The book delves a bit in to the structure of brain. It traces the initial assumption of scientists and researchers who held a view that brain structure was akin to a single continuous fabric of nerve fibres which was kind of fully determined by DNA and the childhood experiences. The prevalent view was that structure develops early in a human’s life and there after it is pretty much fixed. Subsequent discovery of neurons, synapses, neuro-transmitters in the brain , and research shows that brain is massively plastic in nature. The space between neurons where the signals are transmitted changes constantly based on our life experiences, the way we think, the way we do things, etc. Umpteen number of examples are quoted in the book which drives home the point that mind is plastic but not elastic, meaning the mind does not snap back to the old structure after a while. It is constantly changing and massively elastic based on the way we think/do stuff.  Ok, so if the brain  is work in progress forever, can internet , which is basically a tool in our hands , change the entire structure of our brains ?

Yes says neuroplasticity research. The book traces out a bunch of tools starting from maps, clocks, ploughs, machines etc, and shows that in each case, the tool took us from the practical everyday usage to a situation where mind developed higher level of abstraction. Maps for example transformed experience in space to abstraction of space. Clocks which were just a tool to record the flow of time have had an unimaginable impact on our mind. We have managed to divide time in to greater precision , and have cut days in hours minutes and seconds, thus virtually changed the meaning of the word “time”. “I don’t have time for —- ” is a very common sentence you get to hear and if you pause and reflect on that statement, you are bound to realize that time controls us , a tool which we invented to control stuff. Same is the case with any tool which we start using. Internet is no different.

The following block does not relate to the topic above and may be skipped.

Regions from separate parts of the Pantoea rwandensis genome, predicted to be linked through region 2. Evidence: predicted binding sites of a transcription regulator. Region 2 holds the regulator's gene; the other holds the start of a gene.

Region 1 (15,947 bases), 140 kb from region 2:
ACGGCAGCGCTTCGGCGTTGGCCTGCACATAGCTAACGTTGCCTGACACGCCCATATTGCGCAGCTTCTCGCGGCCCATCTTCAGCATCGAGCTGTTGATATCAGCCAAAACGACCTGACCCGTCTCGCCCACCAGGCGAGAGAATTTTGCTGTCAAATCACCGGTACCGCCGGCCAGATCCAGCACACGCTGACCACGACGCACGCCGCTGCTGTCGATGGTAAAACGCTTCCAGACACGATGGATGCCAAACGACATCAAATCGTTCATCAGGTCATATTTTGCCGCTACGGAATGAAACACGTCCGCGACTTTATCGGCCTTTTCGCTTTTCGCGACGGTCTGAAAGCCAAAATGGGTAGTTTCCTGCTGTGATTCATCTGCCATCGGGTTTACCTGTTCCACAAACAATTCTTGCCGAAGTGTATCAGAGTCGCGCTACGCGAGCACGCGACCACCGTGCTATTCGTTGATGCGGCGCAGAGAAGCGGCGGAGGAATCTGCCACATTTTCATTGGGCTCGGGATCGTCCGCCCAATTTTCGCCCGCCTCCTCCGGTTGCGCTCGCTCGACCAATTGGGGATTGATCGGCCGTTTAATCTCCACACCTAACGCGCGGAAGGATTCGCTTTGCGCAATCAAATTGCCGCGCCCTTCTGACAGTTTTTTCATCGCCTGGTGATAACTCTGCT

The book takes a stance that “The World of a screen is different from the World of a page”. Pages in the book can be deep read. Arguments , sometimes lengthy and winding can be read and pondered for a while. This is almost next to impossible while reading stuff on the screen . Do you remember any content that you have read for let’s say 1/2 – 1 hr  hr on the net ? Unlikely. Why ? Because the medium itself is designed to give you short bursts of disjointed information. So, if you are constantly reading stuff ONLY online and not engaging yourself on deep reading, brain will get rewired soon and it is likely that your attention span is going to reduce in the activities not connected to net. That’s a little scary because true innovation comes from deep thought and something that robs deep thought is definitely not desirable.